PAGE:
Massive tree mortality in the Sierra Nevada: Jodi Axelson $200,000
Consequences for forest health
Reducing nitrate leaching to the groundwater by accounting Daniel Geisseler $199,978
for the soils' capacity to supply N through mineralization
Advancing urban irrigation management to enhance water Amir Haghverdi $199,975
The California Master Beekeeper Program: Development of a Elina Nino $199,949
continuous train-the-trainer education effort for CA beekeepers
Silent straws: understanding water demands from woody Lenya Quinn-Davidson $199,937
encroachment in California's oak woodlands
Impact of a warmer and drier future on rangeland ecosystems Jeremy James $199,831
and ecosystem services
Closing the adaptive management loop for sustainable Leslie Roche $199,502
Developing a culturally relevant civic science approach to Steve Worker $194,768
improving scientific literacy for Latino youth
Creating cyst nematode suppressive soils by managing James Borneman $100,000
indigenous populations of the hyperparasitic fungus
Smart Farming: Monitoring the health of chickens Maja Makagon $81,293
Recruiting the next generation of extension professionals Jennifer Heguv $11,030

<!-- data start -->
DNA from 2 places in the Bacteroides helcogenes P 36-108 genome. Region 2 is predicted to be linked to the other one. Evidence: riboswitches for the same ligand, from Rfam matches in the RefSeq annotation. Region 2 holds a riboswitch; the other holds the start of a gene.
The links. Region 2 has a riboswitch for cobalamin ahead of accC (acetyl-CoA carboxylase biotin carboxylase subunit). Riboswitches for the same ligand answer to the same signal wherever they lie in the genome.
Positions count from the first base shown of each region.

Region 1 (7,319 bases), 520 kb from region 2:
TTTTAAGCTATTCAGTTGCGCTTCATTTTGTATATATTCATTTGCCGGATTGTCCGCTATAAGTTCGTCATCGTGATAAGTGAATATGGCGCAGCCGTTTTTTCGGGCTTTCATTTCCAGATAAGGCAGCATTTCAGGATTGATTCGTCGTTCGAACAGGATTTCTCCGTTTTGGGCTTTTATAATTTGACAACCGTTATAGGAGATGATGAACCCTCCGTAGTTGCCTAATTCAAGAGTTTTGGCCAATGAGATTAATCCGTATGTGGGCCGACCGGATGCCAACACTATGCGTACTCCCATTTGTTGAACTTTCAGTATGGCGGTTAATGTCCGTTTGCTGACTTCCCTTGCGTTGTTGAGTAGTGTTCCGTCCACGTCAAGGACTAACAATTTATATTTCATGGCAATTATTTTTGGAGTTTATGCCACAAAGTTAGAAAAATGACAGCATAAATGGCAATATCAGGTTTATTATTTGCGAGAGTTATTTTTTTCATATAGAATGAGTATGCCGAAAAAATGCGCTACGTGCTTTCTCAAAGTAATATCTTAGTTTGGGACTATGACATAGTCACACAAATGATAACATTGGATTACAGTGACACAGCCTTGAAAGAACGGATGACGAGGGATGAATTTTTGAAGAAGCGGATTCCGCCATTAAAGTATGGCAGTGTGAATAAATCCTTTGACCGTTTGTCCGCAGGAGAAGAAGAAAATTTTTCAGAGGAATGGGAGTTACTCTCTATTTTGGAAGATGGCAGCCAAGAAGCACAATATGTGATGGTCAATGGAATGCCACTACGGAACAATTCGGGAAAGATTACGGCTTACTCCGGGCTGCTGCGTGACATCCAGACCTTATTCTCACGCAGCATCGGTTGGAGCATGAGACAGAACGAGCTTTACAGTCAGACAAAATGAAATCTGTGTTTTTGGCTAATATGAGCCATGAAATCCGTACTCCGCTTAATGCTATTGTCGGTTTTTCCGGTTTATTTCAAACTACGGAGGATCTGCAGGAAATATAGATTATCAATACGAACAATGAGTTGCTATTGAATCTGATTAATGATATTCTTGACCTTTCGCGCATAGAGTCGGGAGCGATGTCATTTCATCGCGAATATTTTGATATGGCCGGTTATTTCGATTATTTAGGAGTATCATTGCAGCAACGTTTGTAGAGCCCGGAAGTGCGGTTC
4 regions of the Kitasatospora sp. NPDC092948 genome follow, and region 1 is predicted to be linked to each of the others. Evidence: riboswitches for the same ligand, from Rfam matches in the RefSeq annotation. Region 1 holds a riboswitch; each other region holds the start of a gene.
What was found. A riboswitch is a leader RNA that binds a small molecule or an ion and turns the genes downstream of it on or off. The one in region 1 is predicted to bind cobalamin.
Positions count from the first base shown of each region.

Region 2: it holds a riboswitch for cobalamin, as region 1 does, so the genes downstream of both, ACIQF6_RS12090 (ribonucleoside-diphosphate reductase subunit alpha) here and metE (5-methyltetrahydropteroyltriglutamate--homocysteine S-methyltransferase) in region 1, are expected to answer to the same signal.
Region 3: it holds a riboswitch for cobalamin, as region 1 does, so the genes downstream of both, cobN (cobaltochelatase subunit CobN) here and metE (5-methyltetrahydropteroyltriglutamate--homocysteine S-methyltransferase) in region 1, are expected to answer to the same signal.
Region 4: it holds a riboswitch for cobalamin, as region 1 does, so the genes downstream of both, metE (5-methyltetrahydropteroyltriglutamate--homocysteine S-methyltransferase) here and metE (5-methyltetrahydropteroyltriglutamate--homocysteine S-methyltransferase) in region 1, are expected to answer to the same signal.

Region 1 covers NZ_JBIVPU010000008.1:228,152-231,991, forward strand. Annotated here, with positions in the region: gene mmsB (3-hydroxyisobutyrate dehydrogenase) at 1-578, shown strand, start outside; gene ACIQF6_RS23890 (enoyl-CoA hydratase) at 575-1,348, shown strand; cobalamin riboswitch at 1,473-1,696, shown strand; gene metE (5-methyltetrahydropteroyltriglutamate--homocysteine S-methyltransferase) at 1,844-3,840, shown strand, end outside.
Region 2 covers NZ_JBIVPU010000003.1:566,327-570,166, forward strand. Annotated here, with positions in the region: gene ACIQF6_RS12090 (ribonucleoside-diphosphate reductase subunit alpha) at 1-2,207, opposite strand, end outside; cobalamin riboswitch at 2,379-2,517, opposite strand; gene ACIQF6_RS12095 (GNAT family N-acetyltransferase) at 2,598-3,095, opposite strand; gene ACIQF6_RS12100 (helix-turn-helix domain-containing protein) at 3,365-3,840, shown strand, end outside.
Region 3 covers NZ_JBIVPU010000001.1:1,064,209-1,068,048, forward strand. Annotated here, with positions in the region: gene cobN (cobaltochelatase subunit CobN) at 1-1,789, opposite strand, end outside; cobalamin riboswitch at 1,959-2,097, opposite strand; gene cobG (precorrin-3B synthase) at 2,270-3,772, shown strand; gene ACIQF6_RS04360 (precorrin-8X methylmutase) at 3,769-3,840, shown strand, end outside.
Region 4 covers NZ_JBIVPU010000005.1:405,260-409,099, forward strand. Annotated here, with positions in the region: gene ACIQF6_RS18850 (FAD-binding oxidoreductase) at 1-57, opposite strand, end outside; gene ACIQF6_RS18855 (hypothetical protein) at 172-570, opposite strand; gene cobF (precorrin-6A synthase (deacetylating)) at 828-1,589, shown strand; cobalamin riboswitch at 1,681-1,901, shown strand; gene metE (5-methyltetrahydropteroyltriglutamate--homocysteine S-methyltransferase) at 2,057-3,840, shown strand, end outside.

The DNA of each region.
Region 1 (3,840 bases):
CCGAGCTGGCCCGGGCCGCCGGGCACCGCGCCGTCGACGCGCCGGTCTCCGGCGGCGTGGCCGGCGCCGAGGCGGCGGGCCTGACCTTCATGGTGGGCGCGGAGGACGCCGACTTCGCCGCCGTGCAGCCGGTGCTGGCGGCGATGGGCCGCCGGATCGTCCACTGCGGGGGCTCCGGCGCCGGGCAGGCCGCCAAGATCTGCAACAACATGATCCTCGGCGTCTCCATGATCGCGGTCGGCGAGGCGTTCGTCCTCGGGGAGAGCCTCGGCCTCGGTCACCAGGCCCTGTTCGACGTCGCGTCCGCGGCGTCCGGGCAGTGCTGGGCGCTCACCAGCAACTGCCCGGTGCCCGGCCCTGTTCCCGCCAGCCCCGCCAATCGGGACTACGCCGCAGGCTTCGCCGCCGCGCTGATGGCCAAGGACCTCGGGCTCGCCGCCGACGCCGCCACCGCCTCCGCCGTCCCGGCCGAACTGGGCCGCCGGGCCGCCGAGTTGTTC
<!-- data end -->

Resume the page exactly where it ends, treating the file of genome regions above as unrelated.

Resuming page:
Darren Haver has been appointed to a two-year term as Assistant Vice Provost – RECs, effective Jan. 1, 2018. Haver has served as the interim associate director of the Research and Extension Center system since Oct. 1, 2017. In addition to his assistant vice provost appointment, he is a UC Cooperative Extension water resources advisor in Orange County, director of South Coast Research and Extension Center in Irvine since 2009, and director of UC Cooperative Extension in Orange County since 2011. Haver joined UC ANR in 2002.
“Lynn and Darren bring a wealth of experience to these inaugural appointments and will help shape the work of the assistant vice provost appointments as support for and under the direction of the Vice Provost – Research and Extension (search underway),” said Wendy Powers, associate vice president. “The Vice Provost – Research and Extension serves as the first point of contact for REC directors and county directors. While we continue our efforts to fill the vice provost position, the UC ANR associate vice president will be that first point of contact.”
Kicking off the meeting by expressing sympathy for everyone affected by wildfires – including the ANR members and Master Gardener volunteers who lost their homes – UC President Janet Napolitano met with the President's Advisory Commission (PAC) at their biannual meeting Dec. 13 at the Courtyard by Marriott in Emeryville.
President Napolitano focused her remarks on the challenges that remain with our food system, saying that she sees endless possibilities for ANR to bring food and ag together with science and technology for agricultural innovation. She also praised ANR for expanding access to its programs and achieving parity in participation of Latino youth in 4-H activities.
Napolitano invited the PAC members to join the UC Advocacy Network, or UCAN, to keep informed about state and federal issues that impact the university.